A “windfall profits tax” –  a tax against industries that experience “above-average” profits – would be the nail in the coffin for America’s energy industry. This is an excise tax on a critical U.S. industry. A surcharge that could lead to even less oil production, and consequently affect America’s small businesses who desperately need lower gas prices.

Although President Biden contends it is the traditional energy industry that is responsible for skyrocketing gas and oil prices, the issue is more complex than that, and his administration’s policies are also to blame.

President Biden has alleged that industry executives are to blame for the pain at the pump. As he asks domestic companies to ramp up production, his administration simultaneously is discussing windfall profits tax legislation that would set a 21 percent surtax on the “excess” profits of oil and gas companies with more than $1 billion in annual revenue.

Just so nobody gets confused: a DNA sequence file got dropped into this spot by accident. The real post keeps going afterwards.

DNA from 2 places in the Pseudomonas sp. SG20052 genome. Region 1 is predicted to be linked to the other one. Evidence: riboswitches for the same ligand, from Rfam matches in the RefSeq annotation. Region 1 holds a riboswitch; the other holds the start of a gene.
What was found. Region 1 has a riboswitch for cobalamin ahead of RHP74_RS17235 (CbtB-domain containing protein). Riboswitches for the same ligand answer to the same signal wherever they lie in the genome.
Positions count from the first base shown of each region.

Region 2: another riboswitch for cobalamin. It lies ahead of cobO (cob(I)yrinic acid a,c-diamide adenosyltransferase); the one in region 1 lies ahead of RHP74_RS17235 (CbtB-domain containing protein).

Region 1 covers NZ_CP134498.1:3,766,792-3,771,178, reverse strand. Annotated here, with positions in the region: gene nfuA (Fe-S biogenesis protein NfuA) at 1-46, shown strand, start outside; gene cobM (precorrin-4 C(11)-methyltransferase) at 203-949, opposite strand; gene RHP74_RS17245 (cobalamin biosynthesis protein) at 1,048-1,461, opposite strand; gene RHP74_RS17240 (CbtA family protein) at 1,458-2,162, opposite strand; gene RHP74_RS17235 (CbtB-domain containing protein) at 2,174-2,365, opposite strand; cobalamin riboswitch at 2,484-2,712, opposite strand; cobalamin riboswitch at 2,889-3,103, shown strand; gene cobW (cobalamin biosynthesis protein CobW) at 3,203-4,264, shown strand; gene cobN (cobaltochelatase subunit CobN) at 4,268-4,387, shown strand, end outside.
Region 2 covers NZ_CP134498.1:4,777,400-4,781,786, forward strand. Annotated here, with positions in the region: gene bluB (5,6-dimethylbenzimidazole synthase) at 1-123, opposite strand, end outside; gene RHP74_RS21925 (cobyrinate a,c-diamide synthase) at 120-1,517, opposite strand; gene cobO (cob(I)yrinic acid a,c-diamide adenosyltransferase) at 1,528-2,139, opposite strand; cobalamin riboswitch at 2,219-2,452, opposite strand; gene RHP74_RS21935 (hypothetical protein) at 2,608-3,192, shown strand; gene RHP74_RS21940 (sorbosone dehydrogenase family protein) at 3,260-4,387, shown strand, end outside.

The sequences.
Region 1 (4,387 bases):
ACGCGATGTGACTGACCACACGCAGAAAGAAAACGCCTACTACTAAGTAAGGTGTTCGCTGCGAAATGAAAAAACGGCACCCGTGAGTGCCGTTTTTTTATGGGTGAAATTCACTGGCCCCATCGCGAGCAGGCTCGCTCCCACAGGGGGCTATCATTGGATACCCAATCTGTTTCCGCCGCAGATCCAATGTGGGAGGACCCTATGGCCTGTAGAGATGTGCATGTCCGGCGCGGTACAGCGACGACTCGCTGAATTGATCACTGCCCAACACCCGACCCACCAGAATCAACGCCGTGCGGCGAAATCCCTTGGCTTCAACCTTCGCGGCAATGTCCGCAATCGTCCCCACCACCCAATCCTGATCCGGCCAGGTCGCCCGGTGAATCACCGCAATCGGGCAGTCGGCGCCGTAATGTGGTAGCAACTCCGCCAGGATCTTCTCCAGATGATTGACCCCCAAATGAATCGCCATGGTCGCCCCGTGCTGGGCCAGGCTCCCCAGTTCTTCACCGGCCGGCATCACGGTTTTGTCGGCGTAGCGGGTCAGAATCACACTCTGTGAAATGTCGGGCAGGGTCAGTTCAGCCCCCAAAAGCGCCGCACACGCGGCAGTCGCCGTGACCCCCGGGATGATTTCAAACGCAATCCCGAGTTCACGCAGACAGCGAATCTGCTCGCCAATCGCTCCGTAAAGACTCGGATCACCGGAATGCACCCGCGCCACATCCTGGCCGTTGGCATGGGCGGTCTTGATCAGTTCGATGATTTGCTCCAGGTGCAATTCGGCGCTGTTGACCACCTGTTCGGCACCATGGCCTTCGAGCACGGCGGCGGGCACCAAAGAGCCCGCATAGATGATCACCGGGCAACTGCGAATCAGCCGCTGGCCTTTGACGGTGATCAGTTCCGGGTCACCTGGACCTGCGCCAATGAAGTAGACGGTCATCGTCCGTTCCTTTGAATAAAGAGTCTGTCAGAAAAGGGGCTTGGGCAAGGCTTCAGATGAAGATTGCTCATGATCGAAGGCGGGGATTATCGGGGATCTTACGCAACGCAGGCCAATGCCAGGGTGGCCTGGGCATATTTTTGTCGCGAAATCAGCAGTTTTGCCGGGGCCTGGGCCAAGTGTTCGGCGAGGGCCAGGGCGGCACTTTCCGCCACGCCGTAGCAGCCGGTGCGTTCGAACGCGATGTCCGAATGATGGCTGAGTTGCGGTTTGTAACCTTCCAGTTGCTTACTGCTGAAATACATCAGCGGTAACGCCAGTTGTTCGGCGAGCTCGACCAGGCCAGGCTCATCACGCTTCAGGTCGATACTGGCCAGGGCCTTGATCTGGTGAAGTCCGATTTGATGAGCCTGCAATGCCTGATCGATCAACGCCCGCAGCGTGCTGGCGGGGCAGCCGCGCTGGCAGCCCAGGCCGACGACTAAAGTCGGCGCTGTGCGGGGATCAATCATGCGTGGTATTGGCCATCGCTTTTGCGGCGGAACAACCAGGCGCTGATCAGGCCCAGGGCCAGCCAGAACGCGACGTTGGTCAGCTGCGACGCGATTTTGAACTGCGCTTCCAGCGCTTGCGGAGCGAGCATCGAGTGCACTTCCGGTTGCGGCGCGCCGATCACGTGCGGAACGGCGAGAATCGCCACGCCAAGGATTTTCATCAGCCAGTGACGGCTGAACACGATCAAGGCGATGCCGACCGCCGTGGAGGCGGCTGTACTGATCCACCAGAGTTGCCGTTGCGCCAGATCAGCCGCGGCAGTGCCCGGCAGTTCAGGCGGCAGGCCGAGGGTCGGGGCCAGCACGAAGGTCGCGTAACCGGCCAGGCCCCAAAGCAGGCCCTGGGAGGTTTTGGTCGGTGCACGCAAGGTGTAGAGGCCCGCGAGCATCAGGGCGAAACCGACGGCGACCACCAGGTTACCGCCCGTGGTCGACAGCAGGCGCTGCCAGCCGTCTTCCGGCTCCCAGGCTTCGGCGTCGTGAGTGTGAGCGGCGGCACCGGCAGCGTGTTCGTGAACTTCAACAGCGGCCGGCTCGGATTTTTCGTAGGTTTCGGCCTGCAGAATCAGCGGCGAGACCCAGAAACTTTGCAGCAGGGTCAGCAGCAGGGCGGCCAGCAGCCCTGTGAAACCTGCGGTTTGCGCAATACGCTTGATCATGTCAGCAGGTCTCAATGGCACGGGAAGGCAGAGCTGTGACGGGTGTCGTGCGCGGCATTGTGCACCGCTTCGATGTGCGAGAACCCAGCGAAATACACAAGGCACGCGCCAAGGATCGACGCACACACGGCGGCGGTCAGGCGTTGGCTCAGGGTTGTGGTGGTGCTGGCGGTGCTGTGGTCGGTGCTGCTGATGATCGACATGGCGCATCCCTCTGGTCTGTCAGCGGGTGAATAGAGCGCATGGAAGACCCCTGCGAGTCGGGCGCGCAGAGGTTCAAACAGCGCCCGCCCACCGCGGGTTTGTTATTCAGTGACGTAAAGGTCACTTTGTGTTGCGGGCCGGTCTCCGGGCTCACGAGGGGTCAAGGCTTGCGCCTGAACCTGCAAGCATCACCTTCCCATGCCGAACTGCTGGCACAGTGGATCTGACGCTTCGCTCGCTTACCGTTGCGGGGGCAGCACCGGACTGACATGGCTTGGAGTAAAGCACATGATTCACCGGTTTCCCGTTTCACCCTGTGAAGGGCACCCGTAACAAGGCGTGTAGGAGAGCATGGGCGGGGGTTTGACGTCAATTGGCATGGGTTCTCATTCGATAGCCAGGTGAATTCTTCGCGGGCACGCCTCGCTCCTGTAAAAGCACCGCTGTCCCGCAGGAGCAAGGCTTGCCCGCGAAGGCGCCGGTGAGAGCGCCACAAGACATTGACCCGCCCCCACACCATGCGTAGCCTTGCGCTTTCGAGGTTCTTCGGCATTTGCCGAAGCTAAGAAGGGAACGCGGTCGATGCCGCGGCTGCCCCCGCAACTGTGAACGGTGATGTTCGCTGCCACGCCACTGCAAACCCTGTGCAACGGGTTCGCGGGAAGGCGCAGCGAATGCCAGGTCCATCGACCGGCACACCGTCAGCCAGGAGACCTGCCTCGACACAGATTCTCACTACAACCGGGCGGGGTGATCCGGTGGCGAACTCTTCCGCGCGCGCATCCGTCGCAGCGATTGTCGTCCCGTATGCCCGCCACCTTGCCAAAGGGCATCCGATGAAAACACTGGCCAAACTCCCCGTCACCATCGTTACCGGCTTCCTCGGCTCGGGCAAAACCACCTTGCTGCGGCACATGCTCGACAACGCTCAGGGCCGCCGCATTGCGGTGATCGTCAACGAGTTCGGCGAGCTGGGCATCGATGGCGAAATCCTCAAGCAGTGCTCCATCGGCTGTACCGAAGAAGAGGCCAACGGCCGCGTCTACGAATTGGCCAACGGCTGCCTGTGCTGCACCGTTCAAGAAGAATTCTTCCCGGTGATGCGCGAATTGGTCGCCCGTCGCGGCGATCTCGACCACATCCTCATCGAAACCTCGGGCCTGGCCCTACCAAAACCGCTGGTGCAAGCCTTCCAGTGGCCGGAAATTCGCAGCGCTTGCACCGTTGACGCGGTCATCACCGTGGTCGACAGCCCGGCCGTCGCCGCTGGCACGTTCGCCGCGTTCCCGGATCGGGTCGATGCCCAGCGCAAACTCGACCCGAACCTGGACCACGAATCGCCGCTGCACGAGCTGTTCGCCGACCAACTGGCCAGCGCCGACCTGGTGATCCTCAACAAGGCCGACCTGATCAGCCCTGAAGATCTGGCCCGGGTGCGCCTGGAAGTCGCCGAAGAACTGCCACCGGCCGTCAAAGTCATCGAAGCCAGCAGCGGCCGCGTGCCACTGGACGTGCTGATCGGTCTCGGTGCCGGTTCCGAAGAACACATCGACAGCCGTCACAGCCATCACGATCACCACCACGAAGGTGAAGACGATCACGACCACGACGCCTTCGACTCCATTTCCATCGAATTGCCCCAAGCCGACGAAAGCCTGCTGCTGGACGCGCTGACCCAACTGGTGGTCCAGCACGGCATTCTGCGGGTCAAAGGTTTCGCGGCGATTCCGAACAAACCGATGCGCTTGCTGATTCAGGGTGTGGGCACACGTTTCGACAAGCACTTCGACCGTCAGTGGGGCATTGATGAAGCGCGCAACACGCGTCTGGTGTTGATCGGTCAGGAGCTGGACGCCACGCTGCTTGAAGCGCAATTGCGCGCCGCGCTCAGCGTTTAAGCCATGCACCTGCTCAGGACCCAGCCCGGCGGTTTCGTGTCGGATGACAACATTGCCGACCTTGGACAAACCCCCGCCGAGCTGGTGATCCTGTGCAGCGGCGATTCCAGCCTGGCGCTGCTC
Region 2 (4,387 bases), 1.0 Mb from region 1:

Canary Oilfields CEO Dan Eberhart, wrote in Forbes, that the windfall profits plotline is simply false. Eberhart noted:

“Profits from the S&P 500 energy sector stand at 10 cents on the dollar, 3 cents below the average of the overall index and substantially lower than other sectors such as information technology (25 cents), real estate (18 cents), financials (19 cents), and communications (17 cents).”

Gas prices have hit an average of $5 per gallon for the first time ever. The oil and gas industry requires long-term capital investments, but a new tax would drive uncertainty and harm and inhibit needed investment. The windfall profits tax has been attempted before under the Jimmy Carter administration, and the results were disastrous. Why assume it might be different this time? It won’t be.

The equation is simple: more tax = less production, less production = higher prices. A windfall profits tax is not the solution to America’s energy crisis. Supportive policy to increase domestic energy production is.